Are Natural Preservatives Up to the Job?

Some manufacturers use artificial ones to prevent spoilage, especially in high-fat food

Food preservatives labeled “natural” sound healthy, but they’re not necessarily better at keeping your cat’s food fresh. Depending on the level of fat in the food, artificial preservatives can sometimes do a better job, says nutritionist Joseph Wakshlag, DVM, Ph.D., Associate Professor at the Cornell University College of Veterinary Medicine. “The chemical preservatives are typically used with high-fat products because fats will go rancid pretty quickly,” he says.

Manufacturers add preservatives to foods to prevent spoilage caused by bacteria, molds, fungi, or yeast. The preservatives also slow or prevent changes in color, flavor, or texture, and maintain freshness by delaying the onset of rancidity. Artificial preservatives include sodium erythorbate, sodium nitrite, sodium benzoate, calcium sorbate, potassium sorbate, calcium propionate, BHA, BHT, and EDTA.

Rosemary Extract
Commonly used natural preservatives are tocopherols such as vitamin E and its derivatives. When the label on the bag says “naturally preserved with mixed tocopherols,” that means that vitamin E is on the job. After vitamin E, the second most utilized natural preservative is rosemary extract, Dr. Wakshlag says. It contains ascorbic acid and other types of antioxidants that work to quench free oxygen, which can damage the proteins and fats in your cat’s food.

Despite their “natural” label, natural preservatives are usually formulated in a laboratory. According to the Food and Drug Administration, some ingredients found in nature can be manufactured artificially. Production in a laboratory is usually more economical and ensures that the preservatives have greater purity and more consistent quality than their natural counterparts, the FDA says.

Your nose is likely not up to determining if a naturally preserved dog food is still good, but if your more scent-sensitive feline turns up his nose at the food or eats with less gusto, it may be going stale. Most dry cat food has a shelf life of approximately one year, but Dr. Wakshlag has his own rule for any food that contains more than 20 percent fat: “I like to use it within six months.”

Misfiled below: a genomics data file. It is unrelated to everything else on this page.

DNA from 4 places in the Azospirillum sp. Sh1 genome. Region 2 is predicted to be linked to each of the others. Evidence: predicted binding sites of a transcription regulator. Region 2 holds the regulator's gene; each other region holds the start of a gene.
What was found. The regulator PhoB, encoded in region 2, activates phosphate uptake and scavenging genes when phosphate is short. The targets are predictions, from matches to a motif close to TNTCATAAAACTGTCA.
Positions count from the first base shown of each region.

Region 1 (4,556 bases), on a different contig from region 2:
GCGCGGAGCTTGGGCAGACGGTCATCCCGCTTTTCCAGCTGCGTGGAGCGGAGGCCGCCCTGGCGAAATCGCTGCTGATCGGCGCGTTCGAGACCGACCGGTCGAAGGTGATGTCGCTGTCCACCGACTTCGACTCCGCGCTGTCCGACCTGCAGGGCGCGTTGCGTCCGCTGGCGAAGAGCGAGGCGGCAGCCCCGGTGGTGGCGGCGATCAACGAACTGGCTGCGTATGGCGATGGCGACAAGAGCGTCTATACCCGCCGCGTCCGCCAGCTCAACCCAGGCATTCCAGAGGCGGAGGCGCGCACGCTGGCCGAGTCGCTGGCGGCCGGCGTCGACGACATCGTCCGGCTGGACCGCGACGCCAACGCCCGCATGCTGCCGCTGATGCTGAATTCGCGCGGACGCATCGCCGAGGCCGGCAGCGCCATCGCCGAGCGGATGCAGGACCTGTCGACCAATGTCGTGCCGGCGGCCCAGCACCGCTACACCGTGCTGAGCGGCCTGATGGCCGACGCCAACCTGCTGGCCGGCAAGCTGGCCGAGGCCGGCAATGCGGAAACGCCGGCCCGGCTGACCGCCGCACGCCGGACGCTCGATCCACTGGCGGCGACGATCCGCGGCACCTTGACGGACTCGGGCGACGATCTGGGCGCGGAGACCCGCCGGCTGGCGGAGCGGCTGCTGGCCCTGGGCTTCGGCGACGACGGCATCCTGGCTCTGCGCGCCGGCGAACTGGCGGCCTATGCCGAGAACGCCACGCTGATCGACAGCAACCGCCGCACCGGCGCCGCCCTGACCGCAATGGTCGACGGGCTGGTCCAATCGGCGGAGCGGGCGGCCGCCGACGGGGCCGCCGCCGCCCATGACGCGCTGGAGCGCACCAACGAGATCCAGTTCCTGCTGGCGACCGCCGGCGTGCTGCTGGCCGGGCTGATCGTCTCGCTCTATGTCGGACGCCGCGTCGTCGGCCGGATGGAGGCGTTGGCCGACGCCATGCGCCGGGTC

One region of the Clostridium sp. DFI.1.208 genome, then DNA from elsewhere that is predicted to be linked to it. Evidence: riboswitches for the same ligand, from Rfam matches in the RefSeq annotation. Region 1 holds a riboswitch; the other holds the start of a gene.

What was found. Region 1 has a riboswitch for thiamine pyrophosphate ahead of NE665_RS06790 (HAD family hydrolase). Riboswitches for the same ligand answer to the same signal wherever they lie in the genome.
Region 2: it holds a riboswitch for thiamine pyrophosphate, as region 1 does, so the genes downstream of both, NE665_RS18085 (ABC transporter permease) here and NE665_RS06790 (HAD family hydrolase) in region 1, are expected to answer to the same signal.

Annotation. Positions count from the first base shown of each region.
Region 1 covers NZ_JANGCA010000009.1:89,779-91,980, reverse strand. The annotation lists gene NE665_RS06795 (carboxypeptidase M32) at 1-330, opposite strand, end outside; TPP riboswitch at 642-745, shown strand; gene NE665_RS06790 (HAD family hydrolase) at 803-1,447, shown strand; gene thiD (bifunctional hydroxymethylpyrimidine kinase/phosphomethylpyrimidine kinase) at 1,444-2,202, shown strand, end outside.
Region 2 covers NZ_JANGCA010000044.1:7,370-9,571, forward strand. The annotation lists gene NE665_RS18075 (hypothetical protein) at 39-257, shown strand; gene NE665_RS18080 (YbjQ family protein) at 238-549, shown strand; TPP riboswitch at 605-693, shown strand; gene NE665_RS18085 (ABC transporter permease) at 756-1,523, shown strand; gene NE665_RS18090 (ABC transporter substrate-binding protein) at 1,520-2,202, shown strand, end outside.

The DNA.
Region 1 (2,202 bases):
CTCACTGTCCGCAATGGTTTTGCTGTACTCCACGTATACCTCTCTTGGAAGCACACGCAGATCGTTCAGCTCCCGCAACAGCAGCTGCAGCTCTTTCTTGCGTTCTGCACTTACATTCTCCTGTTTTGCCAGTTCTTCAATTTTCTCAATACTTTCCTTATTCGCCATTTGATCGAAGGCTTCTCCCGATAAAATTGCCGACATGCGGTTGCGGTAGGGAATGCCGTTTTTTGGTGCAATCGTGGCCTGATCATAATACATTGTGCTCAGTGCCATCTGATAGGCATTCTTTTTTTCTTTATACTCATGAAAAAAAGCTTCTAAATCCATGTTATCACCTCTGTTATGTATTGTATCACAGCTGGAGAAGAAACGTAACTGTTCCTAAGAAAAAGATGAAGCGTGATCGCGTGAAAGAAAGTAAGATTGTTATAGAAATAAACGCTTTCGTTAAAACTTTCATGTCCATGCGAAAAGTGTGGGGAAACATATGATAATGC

The main chemical preservatives are BHA, BHT, and ethoxyquin. Many pet owners have raised concerns about their presence in cat food.

– BHA is short for butylated hydroxyanisole.

– BHT stands for butylated hydroxytoluene.

Both phenolic compounds are chemical antioxidants that have a preservative effect on fats because oxygen reacts to them instead of oxidizing fats or oils and causing them to spoil. BHA has been found to cause cancer in various animal studies, leading the National Institute of Health’s National Toxicology Program to describe it as “reasonably anticipated to be a human carcinogen.” Both BHA and BHT, however, fall under the category of additives labeled GRAS, or generally recognized as safe. Although no available evidence demonstrates a hazard when BHA and BHT are used at current levels, the FDA says uncertainties exist, requiring that additional studies be conducted.

Suspected Health Problems
Ethoxyquin is a chemical preservative that helps to prevent the destruction of some vitamins and related compounds in animal food and to prevent peroxides from forming in pet foods. In the 1990s, pet owners attributed health problems such as allergic reactions, skin problems, major organ failures, behavior problems and cancers to ethoxyquin’s presence in pet foods. No scientific evidence supported the claims, but ethoxyquin has been linked in manufacturer studies to increases in the levels of liver-related enzymes in the blood and a dose-dependent accumulation of a hemoglobin-related pigment in the liver.

The health effects of these changes are unknown, but in 2009 the FDA asked the pet food industry to voluntarily lower the maximum level of use of ethoxyquin from 150 ppm to 75 ppm. Most pet foods that contained ethoxyquin never exceeded the lower amount, even before this recommended change, the FDA says.

Should you worry about artificial preservatives in your cat’s food? Dr. Wakshlag says no. “They get a bit of a bad rap because they are not natural chemicals, but most chemically based preservatives in the food industry typically go through toxicity studies. If you give enough of anything, you can cause liver or kidney issues, or you can cause a tumor to develop. Many scientific studies are performed on rodents and everybody claims that ‘It caused disease X to occur in a rat,’ but the amounts that are used is 1/1000th of the amount that causes these problems in toxicity studies.”

A food’s quality is more important than how it is preserved, he says. “I’d rather see my cats eat a very small amount of a chemical preservative and ensure that they aren’t eating rancid food. In the best of all worlds, you get a bag that has natural preservatives and you use it within three to four months, and you don’t have to worry about chemical preservatives at all.”

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